When you’re soliciting feedback, make sure you’re also hearing the experience of students who disengaged during online learning. You might learn a different perspective on how they processed communication, accessed resources, or their learning environment. Remember, these students were already disengaged, and online communication might not be very effective. Try calling home to get their input. Taking the extra time could result in some very meaningful changes in the fall to better support all of your students.

How to reflect on your own practices?

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Transitioning everything to online learning was a massive learning curve. You might have learned new software and resources and developed new lesson plans. Working from home was also a major adjustment to the teacher’s lifestyle, and you likely had to discover through trial and error what helps you be successful at home. You are about to take several weeks off from working from home, and you don’t want to forget what you learned. Here are some potential areas for reflection:

Working from home: Take time to think about the logistics of your working from home experience. For example:

  • Where were you able to be comfortable and productive?
  • Did a particular structure help your workday? 
  • Is there a better way to infuse self-care into your routine? 
  • If you live with other people, does anything need to change to better manage everyone’s needs? 

Student/Family communication: Delivering instruction, partnering with parents, and reaching students has been made more difficult without being in the same classroom. Think about what worked and what didn’t.

For example:

  • What method of delivering instruction did you find most effective? 
  • What would help communicate with students and families be more consistent?
  • What would you like to hear from students/families throughout the experience and how can you collect that information? 

Curriculum: Best practices of online teaching are not all the same as in-person teaching. Consider the various successes and areas to learn. For example:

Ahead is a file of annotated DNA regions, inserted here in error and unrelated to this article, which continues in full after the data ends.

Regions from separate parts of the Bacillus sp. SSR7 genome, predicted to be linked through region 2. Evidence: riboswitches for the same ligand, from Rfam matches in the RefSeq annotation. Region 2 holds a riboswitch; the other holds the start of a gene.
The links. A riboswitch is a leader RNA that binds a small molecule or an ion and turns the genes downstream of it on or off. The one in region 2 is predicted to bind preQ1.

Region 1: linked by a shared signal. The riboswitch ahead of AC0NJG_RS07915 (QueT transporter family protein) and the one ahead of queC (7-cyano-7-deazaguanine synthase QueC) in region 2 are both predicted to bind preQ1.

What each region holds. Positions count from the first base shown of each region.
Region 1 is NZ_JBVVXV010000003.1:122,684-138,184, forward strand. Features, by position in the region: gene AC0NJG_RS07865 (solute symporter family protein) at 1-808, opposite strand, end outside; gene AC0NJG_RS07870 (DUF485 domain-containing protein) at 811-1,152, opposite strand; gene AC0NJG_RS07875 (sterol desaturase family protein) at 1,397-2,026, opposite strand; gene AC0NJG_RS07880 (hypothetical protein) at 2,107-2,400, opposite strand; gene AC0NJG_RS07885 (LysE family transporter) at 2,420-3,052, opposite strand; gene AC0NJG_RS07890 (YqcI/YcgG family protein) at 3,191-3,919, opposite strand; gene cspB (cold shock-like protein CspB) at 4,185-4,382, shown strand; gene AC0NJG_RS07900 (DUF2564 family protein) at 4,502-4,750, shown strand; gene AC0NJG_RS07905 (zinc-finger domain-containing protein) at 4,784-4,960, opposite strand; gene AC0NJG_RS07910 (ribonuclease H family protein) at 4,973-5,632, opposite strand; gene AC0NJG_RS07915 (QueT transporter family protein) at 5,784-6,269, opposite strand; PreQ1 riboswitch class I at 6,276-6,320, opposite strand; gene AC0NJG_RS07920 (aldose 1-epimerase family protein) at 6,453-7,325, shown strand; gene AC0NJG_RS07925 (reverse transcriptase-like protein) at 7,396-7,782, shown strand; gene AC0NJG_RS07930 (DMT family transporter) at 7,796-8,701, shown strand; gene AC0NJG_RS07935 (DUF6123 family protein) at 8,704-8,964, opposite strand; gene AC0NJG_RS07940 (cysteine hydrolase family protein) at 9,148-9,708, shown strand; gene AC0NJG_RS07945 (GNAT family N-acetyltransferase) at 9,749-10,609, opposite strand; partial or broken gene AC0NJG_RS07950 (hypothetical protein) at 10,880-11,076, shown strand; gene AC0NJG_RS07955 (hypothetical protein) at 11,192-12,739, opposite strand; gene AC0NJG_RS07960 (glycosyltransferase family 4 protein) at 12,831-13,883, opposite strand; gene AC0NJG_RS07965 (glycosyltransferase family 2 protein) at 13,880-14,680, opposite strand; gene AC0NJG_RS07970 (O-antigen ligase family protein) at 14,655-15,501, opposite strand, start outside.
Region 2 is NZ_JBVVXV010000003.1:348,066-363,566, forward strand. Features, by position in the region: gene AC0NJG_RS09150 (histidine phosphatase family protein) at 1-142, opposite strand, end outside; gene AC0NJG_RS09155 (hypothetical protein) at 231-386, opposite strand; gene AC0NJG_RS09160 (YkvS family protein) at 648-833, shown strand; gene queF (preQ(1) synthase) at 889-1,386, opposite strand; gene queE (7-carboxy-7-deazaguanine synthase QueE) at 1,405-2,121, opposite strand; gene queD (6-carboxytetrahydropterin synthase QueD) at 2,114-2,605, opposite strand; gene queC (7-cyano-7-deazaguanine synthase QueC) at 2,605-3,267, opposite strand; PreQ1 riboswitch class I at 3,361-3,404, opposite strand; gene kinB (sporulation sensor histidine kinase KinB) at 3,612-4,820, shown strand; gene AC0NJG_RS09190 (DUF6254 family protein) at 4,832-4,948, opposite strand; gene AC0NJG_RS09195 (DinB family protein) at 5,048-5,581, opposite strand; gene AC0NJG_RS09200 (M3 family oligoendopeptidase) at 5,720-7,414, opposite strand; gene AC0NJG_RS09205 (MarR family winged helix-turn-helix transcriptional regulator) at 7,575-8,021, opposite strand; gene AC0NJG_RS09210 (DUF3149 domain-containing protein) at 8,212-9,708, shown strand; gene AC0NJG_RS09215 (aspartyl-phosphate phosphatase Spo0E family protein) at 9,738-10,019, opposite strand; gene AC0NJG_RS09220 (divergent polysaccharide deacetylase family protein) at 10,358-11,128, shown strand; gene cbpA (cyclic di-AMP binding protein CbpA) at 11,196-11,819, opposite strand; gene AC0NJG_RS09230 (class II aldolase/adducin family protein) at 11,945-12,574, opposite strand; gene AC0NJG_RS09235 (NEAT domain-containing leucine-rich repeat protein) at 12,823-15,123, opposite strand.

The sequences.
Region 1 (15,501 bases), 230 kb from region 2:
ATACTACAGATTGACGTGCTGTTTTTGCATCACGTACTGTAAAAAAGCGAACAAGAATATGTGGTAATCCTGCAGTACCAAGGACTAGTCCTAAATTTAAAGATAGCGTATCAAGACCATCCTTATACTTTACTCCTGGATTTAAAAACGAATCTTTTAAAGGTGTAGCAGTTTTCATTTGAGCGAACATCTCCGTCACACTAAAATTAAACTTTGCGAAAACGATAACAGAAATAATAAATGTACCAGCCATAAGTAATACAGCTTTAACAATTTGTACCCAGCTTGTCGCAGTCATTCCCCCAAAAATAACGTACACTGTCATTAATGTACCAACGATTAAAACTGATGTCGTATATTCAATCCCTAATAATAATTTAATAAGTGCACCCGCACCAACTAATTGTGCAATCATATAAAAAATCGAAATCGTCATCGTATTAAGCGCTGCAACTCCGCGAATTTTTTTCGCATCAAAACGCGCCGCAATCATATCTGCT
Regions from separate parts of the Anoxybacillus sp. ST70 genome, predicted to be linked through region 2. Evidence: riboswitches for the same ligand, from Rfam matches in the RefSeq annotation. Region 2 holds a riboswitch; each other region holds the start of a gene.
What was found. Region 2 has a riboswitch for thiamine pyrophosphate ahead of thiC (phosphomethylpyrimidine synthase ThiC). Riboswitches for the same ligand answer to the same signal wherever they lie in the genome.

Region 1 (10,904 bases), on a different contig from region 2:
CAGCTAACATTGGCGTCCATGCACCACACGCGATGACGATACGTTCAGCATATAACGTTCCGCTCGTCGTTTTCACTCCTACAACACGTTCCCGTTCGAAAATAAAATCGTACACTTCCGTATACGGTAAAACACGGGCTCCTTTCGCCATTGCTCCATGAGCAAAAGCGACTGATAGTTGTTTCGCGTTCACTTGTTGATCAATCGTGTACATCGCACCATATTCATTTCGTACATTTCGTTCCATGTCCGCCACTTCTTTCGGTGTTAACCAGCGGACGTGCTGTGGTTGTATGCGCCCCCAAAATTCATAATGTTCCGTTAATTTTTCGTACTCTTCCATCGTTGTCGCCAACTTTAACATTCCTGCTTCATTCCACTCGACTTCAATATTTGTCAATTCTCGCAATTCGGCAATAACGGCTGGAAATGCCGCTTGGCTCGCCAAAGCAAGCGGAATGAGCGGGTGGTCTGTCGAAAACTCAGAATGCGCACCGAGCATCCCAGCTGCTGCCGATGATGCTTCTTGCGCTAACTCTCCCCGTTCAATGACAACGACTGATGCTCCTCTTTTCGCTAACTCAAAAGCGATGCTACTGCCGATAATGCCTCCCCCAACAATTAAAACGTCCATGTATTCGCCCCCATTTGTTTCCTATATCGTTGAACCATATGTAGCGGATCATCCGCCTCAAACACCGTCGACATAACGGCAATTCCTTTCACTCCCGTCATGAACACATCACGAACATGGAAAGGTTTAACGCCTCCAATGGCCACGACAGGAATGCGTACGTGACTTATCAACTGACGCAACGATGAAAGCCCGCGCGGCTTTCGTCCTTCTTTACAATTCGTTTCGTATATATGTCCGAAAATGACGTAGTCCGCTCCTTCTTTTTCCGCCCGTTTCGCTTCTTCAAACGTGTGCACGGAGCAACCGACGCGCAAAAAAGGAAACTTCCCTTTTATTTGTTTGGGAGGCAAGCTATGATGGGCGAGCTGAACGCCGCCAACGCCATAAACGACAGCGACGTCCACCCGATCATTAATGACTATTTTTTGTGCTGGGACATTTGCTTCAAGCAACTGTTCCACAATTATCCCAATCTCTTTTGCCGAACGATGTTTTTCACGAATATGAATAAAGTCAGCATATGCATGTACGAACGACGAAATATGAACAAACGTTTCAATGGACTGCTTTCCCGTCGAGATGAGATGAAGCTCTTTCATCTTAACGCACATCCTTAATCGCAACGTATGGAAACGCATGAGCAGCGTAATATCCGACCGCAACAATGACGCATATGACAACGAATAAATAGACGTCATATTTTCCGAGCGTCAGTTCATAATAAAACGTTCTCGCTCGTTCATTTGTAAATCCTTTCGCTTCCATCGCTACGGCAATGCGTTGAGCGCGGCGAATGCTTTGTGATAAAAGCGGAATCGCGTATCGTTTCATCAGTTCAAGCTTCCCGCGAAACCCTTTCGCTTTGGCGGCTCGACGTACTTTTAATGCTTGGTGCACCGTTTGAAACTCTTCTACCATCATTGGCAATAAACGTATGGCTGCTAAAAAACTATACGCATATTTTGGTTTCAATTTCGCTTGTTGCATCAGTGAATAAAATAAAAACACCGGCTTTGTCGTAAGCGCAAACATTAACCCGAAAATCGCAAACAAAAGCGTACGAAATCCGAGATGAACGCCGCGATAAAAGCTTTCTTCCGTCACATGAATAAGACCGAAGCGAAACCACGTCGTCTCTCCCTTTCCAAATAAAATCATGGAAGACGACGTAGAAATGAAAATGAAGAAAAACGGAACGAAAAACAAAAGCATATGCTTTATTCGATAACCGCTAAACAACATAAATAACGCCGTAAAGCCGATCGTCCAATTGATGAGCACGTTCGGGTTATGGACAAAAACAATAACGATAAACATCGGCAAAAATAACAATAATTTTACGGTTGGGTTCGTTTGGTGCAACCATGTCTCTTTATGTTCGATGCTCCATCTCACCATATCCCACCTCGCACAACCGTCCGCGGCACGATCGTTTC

• What art project(s) worked really well at home and which project(s) should you reconsider? 
  • What can you learn from how you handled art materials this year and improve for the future?
  • What external resources can you find to enhance specific lessons? 

Enroll in Teaching K-12 Art Online

In the spring, when everyone transitioned to online learning, teachers everywhere were forced to react. You did the best you could. This time around, however, you can be more proactive and better prepared. Creating opportunities to hear from students, and combining their insights with your own can help lead to a better experience in the future.

What did you learn about online learning that you can share with others? 

What digital resource was most helpful to you? 

Magazine articles and podcasts are opinions of professional education contributors and do not necessarily represent the position of the Art of Education University (AOEU) or its academic offerings. Contributors use terms in the way they are most often talked about in the scope of their educational experiences.


Nick Gehl

Nick Gehl is a department chair of fine arts and a former AOEU Writer. He enjoys working with art teachers to improve the student experience in the studio and foster more leaders in the arts.